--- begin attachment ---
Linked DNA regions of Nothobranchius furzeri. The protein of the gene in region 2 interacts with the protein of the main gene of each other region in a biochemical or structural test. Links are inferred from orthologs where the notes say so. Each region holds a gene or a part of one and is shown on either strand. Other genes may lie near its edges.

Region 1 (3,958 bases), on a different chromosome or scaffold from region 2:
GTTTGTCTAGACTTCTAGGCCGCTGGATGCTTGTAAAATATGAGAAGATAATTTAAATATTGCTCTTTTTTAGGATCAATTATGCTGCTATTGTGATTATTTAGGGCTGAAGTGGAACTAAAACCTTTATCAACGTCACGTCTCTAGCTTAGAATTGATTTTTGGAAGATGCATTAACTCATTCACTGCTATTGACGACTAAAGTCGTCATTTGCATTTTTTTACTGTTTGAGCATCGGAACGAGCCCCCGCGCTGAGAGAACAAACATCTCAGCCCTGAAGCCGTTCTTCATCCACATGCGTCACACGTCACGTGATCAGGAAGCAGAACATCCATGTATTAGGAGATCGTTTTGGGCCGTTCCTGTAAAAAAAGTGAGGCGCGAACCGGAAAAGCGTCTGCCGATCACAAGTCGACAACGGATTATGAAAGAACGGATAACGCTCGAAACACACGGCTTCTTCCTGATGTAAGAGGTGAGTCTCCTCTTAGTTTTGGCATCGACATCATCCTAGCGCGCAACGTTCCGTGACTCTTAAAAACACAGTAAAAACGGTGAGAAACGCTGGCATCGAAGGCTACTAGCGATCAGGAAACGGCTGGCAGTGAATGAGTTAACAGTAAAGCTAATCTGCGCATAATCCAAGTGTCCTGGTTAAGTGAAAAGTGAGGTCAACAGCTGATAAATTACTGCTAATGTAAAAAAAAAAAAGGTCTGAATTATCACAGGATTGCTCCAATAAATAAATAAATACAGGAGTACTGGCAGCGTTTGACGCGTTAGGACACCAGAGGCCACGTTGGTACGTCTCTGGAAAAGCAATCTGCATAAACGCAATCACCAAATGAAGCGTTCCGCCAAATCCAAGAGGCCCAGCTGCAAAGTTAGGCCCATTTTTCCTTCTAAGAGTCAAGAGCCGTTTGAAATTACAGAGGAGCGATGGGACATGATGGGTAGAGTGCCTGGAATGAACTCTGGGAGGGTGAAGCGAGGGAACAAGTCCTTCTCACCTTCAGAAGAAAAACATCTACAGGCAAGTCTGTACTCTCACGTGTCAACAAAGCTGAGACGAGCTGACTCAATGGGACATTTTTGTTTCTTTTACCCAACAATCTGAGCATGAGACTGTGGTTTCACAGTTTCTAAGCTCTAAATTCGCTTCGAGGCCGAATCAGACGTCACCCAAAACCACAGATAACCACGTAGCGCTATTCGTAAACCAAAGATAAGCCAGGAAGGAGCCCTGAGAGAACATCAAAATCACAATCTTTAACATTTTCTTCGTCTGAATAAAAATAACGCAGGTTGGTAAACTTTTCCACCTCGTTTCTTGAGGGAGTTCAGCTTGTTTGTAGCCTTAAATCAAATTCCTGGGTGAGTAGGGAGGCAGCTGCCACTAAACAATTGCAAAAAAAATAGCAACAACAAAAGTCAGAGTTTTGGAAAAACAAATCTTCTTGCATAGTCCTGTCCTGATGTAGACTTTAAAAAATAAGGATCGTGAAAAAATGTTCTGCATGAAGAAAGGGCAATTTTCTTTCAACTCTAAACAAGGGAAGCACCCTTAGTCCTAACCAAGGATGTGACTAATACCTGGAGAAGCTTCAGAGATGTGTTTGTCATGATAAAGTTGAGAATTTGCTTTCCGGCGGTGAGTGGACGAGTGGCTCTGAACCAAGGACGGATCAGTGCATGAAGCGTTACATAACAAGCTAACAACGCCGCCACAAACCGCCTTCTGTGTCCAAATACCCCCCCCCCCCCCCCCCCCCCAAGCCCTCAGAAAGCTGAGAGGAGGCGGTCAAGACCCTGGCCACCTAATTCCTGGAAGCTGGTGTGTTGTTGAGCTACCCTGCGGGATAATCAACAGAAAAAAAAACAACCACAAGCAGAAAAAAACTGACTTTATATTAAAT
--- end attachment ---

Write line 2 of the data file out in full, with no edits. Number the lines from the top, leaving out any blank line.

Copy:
Region 1 (3,958 bases), on a different chromosome or scaffold from region 2: